The discovery of a neutron star emitting unusual radio signals rewrites our understanding of these unique star systems.
My colleagues and I (the MeerTRAP team) made the discovery by observing the Vela-X 1 region of the Milky Way about 1,300 light-years from Earth, using the MeerKAT radio telescope in South Africa. We spotted a strange-looking flash or “pulse” that lasted about 300 milliseconds.
The flash had some characteristics of a radio-emitting neutron star. But it was unlike anything we had seen before.
Intrigued, we scoured older data from the area in hopes of finding similar legumes. Interestingly, we identified more such pulses that were previously missed by our real-time pulse detection system (since we’re usually only looking for pulses that are around 20-30 milliseconds in duration) .
A quick analysis of the arrival times of the pulses showed that they repeated every 76 seconds or so, whereas most neutron star pulses repeat within seconds or even milliseconds.
Our observation showed that PSR J0941-4046 had some of the characteristics of a “pulsar” or even a “magnetar”. Pulsars are the extremely dense remnants of collapsed giant stars that typically radiate radio waves from their poles.
As they spin, the radio pulses can be measured from Earth, much like seeing a lighthouse flashing periodically in the distance.
However, the longest known rotation period for a pulsar before that was 23.5 seconds – meaning we could have found a whole new class of radio-emitting objects. Our findings are published today in natural astronomy.
An anomaly among neutron stars?
Using all the data we had from the MeerTRAP and ThunderKAT projects at MeerKAT, we were able to determine the position of the object with excellent accuracy. After that, we made our most sensitive follow-up observations to investigate the source of the pulses.
The newly discovered object, named PSR J0941-4046, is a peculiar radio-emitting galactic neutron star that spins extremely slowly compared to other pulsars. Pulsar pulse frequencies are incredibly constant, and our tracking observations have allowed us to predict the arrival time of each pulse to the nearest 100 millionth of a second.
Besides the unexpected pulse rate, PSR J0941-4046 is also unique because it resides in the “graveyard” of neutron stars. This is a region of space where we would not expect to detect any radio emissions at all, as it is theorized that neutron stars here are at the end of their life cycle and therefore not active. (or less active).
PSR J0941-4046 challenges our understanding of the birth and evolution of neutron stars.
It is also fascinating because it appears to produce at least seven distinct pulse shapes, whereas most neutron stars do not exhibit such a variety. This diversity in pulse shape, as well as pulse intensity, is likely related to the object’s unknown physical emission mechanism.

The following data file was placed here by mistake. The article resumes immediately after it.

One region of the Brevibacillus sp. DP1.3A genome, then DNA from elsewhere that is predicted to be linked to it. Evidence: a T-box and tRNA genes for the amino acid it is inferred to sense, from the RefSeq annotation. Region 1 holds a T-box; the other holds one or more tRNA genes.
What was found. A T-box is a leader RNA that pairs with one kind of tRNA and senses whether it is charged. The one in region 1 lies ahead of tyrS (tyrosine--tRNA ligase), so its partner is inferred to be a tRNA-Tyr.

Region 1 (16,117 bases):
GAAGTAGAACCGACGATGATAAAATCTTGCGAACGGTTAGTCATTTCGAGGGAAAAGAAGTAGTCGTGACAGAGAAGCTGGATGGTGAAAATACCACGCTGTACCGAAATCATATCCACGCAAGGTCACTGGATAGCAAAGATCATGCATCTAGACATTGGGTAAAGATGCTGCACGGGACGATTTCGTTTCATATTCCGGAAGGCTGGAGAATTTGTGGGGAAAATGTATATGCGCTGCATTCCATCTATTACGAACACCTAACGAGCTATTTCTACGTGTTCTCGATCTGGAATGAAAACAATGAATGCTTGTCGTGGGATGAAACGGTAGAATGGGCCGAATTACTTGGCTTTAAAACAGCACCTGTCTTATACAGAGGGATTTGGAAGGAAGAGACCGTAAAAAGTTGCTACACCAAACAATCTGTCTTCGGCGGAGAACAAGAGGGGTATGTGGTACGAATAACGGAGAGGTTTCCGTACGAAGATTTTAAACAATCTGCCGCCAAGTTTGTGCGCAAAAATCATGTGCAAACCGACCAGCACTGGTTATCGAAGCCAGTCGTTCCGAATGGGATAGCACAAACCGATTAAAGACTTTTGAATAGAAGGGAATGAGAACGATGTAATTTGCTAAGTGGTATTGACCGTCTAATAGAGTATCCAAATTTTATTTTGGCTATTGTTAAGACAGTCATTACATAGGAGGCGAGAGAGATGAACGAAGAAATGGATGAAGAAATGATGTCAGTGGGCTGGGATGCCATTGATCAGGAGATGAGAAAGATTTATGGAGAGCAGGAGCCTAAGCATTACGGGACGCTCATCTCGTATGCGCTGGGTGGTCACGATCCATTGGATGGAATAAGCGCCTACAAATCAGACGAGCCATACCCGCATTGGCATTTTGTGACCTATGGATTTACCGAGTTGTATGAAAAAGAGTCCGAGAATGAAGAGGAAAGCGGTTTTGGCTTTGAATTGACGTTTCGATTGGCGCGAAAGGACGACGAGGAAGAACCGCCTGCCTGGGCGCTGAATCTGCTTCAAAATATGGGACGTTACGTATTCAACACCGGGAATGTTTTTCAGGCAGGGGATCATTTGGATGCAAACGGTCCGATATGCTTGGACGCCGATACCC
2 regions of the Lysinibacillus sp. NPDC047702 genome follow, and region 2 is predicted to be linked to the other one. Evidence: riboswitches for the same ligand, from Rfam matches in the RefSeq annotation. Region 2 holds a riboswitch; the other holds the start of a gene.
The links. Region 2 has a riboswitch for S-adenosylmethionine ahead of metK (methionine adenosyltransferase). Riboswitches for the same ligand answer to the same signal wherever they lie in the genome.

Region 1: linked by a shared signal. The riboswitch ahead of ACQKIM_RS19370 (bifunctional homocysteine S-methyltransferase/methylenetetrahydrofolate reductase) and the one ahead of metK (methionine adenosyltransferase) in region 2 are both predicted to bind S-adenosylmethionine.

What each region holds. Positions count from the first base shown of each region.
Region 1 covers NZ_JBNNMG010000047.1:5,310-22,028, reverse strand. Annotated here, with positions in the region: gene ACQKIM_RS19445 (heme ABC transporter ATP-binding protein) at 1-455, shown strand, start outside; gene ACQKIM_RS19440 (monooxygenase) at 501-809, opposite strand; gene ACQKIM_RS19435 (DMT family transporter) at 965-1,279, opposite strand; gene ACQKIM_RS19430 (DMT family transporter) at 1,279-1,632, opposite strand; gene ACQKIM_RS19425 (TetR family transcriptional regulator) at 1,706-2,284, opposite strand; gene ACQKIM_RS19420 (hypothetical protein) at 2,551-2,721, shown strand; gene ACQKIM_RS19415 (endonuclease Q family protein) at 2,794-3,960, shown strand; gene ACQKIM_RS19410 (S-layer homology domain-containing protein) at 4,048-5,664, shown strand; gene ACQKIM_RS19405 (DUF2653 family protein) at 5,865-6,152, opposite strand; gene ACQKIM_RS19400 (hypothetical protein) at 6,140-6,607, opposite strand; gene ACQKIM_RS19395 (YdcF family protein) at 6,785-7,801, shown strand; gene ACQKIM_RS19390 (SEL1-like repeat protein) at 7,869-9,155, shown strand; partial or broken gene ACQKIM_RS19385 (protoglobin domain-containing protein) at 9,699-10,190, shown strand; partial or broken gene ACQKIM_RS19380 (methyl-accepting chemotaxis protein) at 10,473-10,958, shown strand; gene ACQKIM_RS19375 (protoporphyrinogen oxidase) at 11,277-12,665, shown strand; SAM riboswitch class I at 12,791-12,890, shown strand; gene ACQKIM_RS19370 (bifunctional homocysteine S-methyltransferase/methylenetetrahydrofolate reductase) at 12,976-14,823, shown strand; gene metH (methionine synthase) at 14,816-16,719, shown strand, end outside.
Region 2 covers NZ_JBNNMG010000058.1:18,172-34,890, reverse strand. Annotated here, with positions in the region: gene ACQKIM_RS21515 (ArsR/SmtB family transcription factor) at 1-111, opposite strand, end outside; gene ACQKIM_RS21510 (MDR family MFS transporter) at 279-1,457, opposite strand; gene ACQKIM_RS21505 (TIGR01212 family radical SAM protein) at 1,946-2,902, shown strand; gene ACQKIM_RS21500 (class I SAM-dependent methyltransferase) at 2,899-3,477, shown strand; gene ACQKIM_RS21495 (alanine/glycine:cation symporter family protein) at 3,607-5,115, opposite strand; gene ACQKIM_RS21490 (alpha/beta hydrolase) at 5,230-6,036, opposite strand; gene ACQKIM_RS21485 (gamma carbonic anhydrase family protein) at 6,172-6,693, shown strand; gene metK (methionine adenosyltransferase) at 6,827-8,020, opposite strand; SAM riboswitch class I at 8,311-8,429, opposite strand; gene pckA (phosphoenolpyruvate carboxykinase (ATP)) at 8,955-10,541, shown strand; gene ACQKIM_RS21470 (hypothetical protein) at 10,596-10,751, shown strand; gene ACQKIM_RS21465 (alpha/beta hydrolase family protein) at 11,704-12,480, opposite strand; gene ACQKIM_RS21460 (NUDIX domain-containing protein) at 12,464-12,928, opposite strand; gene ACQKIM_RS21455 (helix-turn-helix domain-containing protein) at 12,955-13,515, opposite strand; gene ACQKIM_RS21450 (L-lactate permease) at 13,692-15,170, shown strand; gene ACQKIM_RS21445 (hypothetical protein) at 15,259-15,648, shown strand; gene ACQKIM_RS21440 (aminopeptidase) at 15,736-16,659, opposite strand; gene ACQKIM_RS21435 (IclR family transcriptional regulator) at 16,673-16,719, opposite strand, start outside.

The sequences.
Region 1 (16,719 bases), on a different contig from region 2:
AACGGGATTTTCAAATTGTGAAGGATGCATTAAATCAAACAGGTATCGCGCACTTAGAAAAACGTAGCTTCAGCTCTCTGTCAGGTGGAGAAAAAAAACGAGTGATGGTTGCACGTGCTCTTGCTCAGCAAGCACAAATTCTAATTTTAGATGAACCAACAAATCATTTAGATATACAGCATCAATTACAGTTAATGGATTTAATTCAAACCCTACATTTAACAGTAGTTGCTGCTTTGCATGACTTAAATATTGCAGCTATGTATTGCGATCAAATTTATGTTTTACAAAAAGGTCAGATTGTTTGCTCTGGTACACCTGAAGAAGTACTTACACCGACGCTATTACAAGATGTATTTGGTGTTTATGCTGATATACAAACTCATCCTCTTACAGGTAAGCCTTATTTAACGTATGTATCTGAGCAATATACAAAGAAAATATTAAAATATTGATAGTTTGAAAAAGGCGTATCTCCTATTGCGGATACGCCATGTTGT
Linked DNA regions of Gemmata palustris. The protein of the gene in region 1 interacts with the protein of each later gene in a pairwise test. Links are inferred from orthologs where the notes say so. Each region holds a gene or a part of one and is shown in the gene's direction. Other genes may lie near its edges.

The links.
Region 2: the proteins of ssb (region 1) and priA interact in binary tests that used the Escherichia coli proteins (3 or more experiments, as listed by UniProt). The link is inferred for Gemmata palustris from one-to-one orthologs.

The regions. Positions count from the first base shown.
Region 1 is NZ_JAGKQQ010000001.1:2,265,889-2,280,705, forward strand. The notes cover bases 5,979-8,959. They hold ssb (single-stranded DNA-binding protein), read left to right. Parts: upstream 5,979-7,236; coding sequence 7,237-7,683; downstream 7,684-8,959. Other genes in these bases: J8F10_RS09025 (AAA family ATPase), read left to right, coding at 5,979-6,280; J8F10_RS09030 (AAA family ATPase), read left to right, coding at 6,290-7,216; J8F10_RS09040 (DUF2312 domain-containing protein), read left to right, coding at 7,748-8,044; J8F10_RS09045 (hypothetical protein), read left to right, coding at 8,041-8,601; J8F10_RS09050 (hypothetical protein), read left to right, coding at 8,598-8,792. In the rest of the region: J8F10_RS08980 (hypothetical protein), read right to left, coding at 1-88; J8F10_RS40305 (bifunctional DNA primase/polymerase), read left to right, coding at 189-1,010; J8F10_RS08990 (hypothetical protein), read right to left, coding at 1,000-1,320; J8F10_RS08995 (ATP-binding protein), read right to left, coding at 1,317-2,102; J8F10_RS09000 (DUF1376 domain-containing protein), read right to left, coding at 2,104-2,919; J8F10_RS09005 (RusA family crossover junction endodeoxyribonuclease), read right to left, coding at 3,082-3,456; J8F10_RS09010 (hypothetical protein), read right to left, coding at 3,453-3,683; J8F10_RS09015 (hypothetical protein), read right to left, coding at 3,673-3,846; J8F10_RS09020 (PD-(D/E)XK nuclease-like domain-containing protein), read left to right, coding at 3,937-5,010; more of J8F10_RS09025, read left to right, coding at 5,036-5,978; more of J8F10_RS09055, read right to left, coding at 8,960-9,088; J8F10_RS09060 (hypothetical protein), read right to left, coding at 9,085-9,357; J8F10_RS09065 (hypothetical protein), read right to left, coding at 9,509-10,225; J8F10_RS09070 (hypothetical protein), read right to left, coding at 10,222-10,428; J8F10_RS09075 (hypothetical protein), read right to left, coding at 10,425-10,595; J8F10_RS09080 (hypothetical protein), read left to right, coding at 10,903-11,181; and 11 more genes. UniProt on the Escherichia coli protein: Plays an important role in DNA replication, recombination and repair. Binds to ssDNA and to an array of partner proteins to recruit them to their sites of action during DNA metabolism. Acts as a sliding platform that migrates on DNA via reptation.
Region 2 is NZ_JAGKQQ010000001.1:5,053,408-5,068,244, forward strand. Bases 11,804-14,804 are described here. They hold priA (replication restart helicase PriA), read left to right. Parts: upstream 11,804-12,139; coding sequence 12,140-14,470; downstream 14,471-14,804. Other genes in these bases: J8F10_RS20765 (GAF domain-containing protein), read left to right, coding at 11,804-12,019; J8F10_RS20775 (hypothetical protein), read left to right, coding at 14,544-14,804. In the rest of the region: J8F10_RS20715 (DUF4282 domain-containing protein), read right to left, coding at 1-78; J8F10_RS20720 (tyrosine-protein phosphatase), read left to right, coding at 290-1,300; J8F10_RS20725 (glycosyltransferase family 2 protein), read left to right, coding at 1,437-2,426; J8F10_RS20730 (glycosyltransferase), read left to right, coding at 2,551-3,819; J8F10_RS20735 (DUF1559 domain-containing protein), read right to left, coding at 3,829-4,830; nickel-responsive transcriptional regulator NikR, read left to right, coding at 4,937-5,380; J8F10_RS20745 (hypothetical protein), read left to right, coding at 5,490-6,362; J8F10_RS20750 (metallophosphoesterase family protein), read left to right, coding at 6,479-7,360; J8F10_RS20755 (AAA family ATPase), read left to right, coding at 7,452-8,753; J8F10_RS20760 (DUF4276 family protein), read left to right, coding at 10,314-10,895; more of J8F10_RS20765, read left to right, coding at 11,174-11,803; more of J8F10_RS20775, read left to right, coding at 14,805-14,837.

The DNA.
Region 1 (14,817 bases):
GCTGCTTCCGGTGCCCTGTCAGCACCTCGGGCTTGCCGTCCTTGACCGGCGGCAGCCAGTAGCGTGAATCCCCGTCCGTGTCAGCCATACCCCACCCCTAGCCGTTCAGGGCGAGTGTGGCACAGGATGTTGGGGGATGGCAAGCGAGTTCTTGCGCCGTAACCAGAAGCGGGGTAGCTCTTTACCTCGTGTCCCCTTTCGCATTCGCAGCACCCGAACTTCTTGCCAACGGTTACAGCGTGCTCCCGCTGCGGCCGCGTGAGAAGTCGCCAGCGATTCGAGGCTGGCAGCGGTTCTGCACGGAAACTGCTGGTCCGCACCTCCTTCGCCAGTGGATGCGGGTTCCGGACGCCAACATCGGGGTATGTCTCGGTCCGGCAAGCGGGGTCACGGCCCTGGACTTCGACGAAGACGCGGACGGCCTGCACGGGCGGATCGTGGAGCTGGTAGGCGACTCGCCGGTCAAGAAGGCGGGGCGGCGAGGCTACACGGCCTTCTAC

One particular type of pulse shows a strongly “quasi-periodic” structure, suggesting that some sort of oscillation is driving the radio emission. These pulses can provide us with valuable information about the inner workings of the PSR J0941-4046.
These quasi-periodic pulses bear some resemblance to enigmatic fast radio bursts, which are short radio bursts of unknown origin. However, it is not yet clear whether PSR J0941-4046 emits the type of energy seen in fast radio bursts. If we find this to be the case, then it could be that PSR J0941-4046 is an “ultra long period magnetar”.
Magnetars are neutron stars with very strong magnetic fields, only a handful of which are known to emit in the radio part of the spectrum. Although we have not yet identified an ultra-long-period magnetar, they are theorized as a possible source of fast radio bursts.
It is not known how long PSR J0941-4046 has been active and broadcasting in the radio spectrum, as radio soundings do not usually look for such long periods.
We don’t know how many of these sources might exist in the galaxy. Additionally, we can only detect radio emissions from PSR J0941-4046 during 0.5% of its rotational period – so it is only visible to us for a fraction of a second. It’s lucky enough that we were able to spot it in the first place.
Detection of similar sources is difficult, implying that there may be a larger undetected population waiting to be discovered. Our discovery also adds to the possibility of a new class of radio transients: the ultra-long-period neutron star.
Future searches for similar objects will be critical to our understanding of the neutron star population.
Manisha Caleb, Senior Lecturer, University of Sydney.
This article is republished from The Conversation under a Creative Commons license. Read the original article.